Sen. Bernie Sanders, I-Vt., accused House Republicans on Wednesday of undermining special counsel Robert Mueller’s investigation into possible ties between Russia and President Donald Trump’s presidential campaign by pushing for the release of a controversial classified intelligence memo.
Sanders told the PBS NewsHour’s Judy Woodruff that House Republicans are “100 percent” politicizing Mueller’s Russia probe by calling for the release of the memo, which was written by aides to Rep. Devin Nunes, R-Calif., the chairman of the House Intelligence Committee. The panel voted along party lines Monday to release the memo, something that angered Democrats, who say the document “omits crucial facts and should not be selectively released.”
The memo reportedly argues the FBI abused its authority in compiling information on the Trump campaign’s alleged ties to Russia. Trump has signaled he wants the memo released. But the FBI said it has “grave concerns” about doing so, and Democrats say it is an effort by Republicans to undermine the credibility of Mueller’s investigation.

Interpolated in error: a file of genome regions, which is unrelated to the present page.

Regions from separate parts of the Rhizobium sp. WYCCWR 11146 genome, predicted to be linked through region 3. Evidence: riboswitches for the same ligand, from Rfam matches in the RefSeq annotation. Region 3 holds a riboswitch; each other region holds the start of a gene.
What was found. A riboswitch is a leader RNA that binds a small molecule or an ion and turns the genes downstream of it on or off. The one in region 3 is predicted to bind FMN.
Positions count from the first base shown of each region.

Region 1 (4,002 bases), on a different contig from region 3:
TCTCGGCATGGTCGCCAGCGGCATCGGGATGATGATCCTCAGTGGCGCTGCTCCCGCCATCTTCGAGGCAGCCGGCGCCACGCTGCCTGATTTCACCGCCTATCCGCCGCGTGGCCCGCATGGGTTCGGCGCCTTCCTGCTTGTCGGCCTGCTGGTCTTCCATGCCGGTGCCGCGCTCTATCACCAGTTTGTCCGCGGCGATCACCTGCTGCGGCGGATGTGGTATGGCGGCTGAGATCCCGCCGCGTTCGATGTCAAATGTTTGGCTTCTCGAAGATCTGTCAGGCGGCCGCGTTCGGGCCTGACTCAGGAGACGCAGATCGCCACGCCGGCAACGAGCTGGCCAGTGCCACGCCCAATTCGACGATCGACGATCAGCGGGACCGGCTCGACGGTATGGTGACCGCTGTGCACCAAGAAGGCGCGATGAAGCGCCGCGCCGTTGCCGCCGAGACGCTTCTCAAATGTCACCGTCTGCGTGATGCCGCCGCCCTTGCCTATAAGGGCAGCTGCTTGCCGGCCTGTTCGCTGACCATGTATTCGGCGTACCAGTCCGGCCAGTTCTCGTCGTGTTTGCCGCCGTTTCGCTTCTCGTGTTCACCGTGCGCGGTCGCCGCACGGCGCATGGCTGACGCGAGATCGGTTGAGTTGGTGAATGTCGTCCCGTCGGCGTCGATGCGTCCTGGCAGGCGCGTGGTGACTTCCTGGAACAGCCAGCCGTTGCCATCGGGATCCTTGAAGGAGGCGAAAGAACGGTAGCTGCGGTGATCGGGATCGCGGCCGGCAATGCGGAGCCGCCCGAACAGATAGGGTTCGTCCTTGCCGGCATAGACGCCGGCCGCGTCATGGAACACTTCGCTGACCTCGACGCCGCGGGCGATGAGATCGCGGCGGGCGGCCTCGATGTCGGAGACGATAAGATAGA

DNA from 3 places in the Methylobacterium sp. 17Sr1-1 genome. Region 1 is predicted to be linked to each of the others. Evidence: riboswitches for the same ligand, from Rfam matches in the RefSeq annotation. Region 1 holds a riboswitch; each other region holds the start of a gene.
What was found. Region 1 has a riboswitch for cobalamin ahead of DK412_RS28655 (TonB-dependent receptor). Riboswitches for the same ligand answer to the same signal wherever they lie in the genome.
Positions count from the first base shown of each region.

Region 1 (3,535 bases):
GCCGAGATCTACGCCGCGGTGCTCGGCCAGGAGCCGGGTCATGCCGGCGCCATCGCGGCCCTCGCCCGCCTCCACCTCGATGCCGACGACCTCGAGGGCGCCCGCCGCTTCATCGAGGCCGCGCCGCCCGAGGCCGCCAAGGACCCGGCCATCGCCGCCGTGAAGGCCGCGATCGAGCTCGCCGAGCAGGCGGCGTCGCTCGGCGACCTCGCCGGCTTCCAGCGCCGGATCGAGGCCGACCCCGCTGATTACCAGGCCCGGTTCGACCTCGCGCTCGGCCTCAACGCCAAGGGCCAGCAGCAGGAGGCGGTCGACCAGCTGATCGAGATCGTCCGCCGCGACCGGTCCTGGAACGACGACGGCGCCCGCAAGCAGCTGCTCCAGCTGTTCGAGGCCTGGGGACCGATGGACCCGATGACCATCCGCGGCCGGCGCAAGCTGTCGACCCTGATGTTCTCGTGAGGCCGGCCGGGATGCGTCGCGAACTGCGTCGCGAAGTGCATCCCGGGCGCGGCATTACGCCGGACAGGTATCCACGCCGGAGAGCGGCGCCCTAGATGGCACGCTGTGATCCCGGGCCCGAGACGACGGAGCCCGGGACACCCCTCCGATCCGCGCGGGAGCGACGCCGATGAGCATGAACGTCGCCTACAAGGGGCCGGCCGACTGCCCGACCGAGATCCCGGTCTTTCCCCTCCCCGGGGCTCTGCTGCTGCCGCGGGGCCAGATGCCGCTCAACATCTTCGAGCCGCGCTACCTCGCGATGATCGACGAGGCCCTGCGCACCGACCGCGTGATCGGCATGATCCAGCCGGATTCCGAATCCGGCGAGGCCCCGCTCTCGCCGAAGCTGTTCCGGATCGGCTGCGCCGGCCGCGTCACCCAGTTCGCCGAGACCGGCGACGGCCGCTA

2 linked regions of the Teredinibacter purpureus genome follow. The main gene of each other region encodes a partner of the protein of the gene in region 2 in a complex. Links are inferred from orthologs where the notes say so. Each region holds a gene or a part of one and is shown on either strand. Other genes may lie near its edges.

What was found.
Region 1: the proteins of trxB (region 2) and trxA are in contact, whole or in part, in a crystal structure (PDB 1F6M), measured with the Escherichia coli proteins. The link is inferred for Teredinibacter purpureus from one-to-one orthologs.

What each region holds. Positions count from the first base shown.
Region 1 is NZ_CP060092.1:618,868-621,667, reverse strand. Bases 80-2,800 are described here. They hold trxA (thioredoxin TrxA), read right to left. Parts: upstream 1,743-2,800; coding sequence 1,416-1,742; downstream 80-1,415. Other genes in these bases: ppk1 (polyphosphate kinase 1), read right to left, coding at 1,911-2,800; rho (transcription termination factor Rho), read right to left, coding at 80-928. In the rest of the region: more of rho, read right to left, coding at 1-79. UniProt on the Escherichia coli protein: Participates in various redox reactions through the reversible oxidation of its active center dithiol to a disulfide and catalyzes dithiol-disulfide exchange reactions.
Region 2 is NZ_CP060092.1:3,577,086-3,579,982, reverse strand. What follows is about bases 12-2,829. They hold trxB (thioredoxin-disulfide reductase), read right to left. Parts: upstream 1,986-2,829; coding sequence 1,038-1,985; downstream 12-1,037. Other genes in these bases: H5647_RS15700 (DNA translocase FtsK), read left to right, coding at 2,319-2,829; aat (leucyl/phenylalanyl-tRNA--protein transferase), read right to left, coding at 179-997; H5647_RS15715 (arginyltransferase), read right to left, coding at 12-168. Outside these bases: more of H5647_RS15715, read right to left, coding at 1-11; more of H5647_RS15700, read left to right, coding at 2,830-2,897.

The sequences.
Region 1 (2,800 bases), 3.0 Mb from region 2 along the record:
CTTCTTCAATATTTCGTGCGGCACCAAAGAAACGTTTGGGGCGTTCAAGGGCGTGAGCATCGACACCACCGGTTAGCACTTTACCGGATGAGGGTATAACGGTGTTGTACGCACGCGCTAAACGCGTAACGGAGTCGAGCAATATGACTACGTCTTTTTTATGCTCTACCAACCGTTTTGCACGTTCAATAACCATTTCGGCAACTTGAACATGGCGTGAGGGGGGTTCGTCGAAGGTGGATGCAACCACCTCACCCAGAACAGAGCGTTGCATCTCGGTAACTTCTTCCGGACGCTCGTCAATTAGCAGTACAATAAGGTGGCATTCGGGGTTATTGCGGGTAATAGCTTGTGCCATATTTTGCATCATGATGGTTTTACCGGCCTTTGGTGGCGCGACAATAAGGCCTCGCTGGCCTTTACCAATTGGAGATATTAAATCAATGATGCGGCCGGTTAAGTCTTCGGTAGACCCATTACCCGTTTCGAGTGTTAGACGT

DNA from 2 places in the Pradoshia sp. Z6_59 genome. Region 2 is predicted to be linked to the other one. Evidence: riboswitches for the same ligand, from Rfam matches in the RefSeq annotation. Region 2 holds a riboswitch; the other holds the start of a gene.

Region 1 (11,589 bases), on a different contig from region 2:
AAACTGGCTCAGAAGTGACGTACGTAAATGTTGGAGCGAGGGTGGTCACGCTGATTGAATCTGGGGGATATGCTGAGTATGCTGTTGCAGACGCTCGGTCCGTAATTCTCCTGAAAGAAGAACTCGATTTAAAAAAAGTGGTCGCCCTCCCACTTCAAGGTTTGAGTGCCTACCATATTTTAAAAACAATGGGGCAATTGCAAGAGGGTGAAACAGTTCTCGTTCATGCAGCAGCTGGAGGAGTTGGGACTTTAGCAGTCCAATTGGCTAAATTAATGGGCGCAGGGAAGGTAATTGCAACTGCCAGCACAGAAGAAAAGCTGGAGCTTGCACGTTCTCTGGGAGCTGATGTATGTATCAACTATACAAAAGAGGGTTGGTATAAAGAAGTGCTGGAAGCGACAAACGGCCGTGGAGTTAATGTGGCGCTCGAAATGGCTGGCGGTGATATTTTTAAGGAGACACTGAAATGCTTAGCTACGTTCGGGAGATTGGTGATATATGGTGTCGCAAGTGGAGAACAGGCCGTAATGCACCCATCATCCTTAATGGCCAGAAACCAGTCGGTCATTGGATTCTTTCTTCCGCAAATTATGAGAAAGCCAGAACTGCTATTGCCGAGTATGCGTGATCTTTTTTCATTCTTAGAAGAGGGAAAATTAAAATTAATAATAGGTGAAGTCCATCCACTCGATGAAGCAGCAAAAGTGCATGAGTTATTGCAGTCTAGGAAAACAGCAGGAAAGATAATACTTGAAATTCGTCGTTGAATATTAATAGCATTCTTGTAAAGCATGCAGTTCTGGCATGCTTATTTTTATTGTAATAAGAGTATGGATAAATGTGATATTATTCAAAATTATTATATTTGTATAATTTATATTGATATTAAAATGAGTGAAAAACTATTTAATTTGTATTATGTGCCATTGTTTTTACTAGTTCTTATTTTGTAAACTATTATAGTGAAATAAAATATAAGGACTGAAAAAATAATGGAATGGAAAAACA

Sanders told Woodruff that the controversy shows Republicans were “turning against” the FBI.
“What the FBI and many Americans are really wondering about is: How does it happen that you have a Republican party, which for so many years defended law enforcement, defended the intelligence agencies, are now turning against them?” Sanders said.
Other highlights from the interview:
- Sanders said he hopes Democrats and Republicans answer Trump’s call Tuesday in his State of the Union speech to reach a common ground on immigration, noting that a majority of Congress supports legislation that would ensure young undocumented immigrants don’t lose their legal status.
- The Democratic Party does not have a unity problem, Sanders said. Democrats drew criticism for having at least four additional responses, including one by Sanders, to Trump’s State of the Union speech that competed for attention with the party’s official response by Rep. Joe Kennedy III, D-Mass.
- Wealth inequality in the United States could push the country toward an “oligarchic form of society,” Sanders said, echoing one of the chief themes of his 2016 presidential campaign. Democrats should mobilize a grassroots movement to “demand that we have a government that represents the middle-class working people and not just the 1 percent,” he said.